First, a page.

Last Updated December 20th, 2021
What is a Carcinoembryonic antigen test?
A carcinoembryonic antigen test is not a screening test nor is it a diagnostic test. Instead, it is a test that detects the presence of CEA antigen in your blood or other body fluids and determines the effectiveness of anti-cancer treatments. It also ascertains if cancer has spread to the other parts of your body from its primary origin.
What is a Carcinoembryonic antigen?
CEA is a glycoprotein secreted by the epithelium of a growing embryo. The quantity of CEA in the body begins to decline after birth and a healthy adult has only traces of this antigen present. Used as a tumor marker, CEA can be used to determine the success of anti-cancer treatment and to find out if the malignancy has spread to other parts of your body.
Why has my physician asked me to undergo a CEA test?
The levels of CEA rise in the presence of malignancies of the following organs:
CEA tests cannot be used to diagnose or detect cancer for the first time due to a lack of accuracy. Some non-malignant conditions tend to increase the levels of CEA in the body and many people with cancer may not have high CEA levels in their blood or body fluids. Your physician may prescribe a CEA test for you if you already have the diagnosis of malignancy in order to-
– Plan a course of action as far as the treatment is concerned.
– Figure out the extent of the spread of your cancer.
– To monitor the success of treatment (chemotherapy /radiotherapy/surgery).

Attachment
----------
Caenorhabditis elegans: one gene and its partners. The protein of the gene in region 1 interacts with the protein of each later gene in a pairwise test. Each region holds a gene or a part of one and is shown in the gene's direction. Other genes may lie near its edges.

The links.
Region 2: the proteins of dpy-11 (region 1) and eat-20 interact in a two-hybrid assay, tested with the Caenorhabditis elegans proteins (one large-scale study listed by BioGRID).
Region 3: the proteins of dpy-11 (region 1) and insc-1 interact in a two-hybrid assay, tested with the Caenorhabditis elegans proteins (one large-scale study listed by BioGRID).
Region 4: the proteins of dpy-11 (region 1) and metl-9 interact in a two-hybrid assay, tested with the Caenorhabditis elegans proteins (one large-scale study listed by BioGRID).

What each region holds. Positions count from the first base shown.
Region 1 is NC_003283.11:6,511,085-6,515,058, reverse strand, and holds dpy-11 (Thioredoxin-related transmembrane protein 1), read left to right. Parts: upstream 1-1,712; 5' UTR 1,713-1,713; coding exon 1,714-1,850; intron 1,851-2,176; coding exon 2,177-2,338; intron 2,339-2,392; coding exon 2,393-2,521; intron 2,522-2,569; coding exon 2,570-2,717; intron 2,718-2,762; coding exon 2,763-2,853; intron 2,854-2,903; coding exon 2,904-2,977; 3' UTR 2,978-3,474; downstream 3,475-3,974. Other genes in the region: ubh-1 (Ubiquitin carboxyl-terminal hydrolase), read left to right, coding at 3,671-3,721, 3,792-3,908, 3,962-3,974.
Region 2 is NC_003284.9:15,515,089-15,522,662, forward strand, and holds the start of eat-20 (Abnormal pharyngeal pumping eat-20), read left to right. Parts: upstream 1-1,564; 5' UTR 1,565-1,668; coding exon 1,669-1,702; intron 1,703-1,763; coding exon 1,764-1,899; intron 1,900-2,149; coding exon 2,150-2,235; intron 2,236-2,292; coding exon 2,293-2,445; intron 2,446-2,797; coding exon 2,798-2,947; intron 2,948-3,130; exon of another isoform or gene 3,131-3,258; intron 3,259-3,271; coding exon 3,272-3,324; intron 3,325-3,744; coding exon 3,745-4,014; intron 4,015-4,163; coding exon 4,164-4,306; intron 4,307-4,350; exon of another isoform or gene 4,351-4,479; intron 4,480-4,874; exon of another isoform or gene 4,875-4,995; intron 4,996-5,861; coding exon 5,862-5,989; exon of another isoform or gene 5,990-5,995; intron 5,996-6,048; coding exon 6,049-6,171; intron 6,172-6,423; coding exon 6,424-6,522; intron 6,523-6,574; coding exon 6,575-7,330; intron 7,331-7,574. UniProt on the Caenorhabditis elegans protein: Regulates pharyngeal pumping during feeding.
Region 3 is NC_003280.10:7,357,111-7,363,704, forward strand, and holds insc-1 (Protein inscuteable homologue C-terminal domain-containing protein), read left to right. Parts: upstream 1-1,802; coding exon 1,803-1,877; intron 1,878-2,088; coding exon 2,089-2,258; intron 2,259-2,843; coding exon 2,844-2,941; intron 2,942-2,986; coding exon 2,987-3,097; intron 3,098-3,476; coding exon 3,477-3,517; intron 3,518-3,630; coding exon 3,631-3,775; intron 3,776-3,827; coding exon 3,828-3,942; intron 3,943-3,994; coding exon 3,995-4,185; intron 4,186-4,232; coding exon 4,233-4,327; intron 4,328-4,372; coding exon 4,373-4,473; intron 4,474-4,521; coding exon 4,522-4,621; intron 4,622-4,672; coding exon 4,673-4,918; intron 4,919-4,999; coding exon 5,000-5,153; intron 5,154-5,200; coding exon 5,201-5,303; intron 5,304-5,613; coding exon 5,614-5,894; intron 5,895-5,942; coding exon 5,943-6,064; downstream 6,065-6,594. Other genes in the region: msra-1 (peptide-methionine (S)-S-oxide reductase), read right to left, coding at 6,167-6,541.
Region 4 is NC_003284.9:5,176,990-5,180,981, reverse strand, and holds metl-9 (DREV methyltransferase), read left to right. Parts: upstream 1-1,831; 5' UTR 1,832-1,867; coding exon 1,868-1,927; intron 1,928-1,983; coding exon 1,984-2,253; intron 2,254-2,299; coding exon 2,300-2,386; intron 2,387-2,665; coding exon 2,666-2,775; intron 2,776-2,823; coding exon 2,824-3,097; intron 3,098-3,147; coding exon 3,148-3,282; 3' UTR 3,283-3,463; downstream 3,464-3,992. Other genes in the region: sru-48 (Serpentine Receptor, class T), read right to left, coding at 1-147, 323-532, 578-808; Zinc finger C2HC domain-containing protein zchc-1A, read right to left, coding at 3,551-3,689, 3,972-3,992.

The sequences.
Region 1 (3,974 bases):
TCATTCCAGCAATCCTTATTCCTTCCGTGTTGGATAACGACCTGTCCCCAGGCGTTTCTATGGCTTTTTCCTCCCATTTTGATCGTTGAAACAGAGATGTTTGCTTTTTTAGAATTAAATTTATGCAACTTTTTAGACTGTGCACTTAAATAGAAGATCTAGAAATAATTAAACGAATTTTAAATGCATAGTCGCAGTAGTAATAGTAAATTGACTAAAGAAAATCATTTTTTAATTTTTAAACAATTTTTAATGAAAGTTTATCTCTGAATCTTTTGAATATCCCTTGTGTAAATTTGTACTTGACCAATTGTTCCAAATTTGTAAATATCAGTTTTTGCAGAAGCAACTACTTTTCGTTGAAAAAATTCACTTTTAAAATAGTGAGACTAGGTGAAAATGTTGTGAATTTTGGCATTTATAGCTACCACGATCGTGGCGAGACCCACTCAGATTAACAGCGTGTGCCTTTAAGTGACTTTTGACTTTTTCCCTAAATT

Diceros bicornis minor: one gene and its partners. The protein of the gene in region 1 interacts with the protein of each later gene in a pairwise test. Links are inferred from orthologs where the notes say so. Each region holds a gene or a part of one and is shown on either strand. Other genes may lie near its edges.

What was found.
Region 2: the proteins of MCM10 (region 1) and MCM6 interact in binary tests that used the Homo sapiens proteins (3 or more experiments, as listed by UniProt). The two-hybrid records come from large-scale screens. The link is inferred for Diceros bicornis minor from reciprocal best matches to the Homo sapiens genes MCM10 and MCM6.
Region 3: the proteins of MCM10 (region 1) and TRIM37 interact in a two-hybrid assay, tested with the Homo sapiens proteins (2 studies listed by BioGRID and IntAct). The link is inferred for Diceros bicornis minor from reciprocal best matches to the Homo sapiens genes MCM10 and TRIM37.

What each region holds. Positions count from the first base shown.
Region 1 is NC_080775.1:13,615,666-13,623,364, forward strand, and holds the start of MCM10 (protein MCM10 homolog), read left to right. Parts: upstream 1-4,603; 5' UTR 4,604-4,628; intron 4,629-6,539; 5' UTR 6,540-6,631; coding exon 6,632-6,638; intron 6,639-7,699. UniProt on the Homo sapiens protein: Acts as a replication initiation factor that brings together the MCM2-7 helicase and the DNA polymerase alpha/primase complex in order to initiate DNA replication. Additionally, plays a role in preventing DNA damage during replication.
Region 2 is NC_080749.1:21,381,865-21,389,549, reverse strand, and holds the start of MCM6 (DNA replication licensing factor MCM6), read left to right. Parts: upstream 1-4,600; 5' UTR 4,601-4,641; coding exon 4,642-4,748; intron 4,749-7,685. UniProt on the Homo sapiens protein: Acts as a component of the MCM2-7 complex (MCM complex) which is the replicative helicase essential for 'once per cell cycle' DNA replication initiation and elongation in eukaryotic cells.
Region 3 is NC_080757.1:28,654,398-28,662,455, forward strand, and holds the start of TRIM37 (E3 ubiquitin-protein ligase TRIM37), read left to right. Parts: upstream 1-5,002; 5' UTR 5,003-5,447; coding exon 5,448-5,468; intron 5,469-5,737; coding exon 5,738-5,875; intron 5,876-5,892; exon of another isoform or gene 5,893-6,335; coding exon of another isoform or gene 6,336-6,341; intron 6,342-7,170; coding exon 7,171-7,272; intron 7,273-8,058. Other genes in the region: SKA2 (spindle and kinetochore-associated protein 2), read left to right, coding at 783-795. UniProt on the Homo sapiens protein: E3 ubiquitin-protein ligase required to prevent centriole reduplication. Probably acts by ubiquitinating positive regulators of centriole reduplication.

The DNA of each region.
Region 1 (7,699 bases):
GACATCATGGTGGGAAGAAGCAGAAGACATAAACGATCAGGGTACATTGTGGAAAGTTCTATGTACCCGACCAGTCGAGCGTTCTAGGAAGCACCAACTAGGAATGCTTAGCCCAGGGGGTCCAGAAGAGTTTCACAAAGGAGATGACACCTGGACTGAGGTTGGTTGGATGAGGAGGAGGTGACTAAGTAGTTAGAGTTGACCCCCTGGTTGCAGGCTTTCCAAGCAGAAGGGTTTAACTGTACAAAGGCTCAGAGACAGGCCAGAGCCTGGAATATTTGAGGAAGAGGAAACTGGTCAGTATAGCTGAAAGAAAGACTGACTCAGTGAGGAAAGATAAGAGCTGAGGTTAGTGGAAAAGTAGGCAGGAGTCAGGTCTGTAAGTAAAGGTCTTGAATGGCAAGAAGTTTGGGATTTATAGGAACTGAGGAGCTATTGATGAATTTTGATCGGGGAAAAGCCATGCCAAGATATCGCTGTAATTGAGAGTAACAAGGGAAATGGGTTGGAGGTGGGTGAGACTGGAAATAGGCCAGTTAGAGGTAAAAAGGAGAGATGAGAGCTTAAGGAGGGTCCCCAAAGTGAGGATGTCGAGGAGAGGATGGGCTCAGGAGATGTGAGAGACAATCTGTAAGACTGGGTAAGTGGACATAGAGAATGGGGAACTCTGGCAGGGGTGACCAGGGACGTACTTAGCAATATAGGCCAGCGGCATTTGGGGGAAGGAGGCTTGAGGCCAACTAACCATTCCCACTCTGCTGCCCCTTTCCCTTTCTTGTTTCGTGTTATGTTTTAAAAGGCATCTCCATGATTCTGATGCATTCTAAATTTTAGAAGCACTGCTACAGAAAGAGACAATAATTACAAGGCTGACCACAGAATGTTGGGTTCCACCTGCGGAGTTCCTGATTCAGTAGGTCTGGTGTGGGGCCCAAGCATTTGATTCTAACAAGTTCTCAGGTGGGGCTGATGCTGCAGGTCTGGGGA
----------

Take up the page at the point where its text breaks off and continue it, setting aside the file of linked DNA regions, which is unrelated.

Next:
– To ascertain if the malignancy has had a relapse.
For serial monitoring of CEA to be effective, a baseline value should be jotted down prior to initiating anti-cancer therapy. CEA levels tend to return to normal values within 1-4 months of eradicating the tumor from the body.
What non-cancerous conditions can lead to an increase in CEA?
The levels of carcinoembryonic antigen may be elevated in some non-cancerous disorders including-
– Liver diseases (including cirrhosis)
– Inflammatory bowel diseases (ulcerative colitis and Crohn’s disease)
– Breast disorders
– Rectal polyps
– Peptic ulcer
Can I undergo a Carcinoembryonic antigen test if I am pregnant?
Yes, you can undergo a CEA test even if you are pregnant or breastfeeding your child.
Can children undergo a Carcinoembryonic antigen test?
Yes, children can undergo the CEA test as it is a safe, risk-free and easy to perform test.
Do I need to fast before a Carcinoembryonic antigen test?
There is no need to fast before undergoing a CEA test. It is a blood test that measures the levels of carcinoembryonic antigen, whose levels are not affected by the intake of food.
How should I prepare for a Carcinoembryonic antigen test?
Although no specific preparations are required before undergoing a CEA test, a few important points should be kept in mind-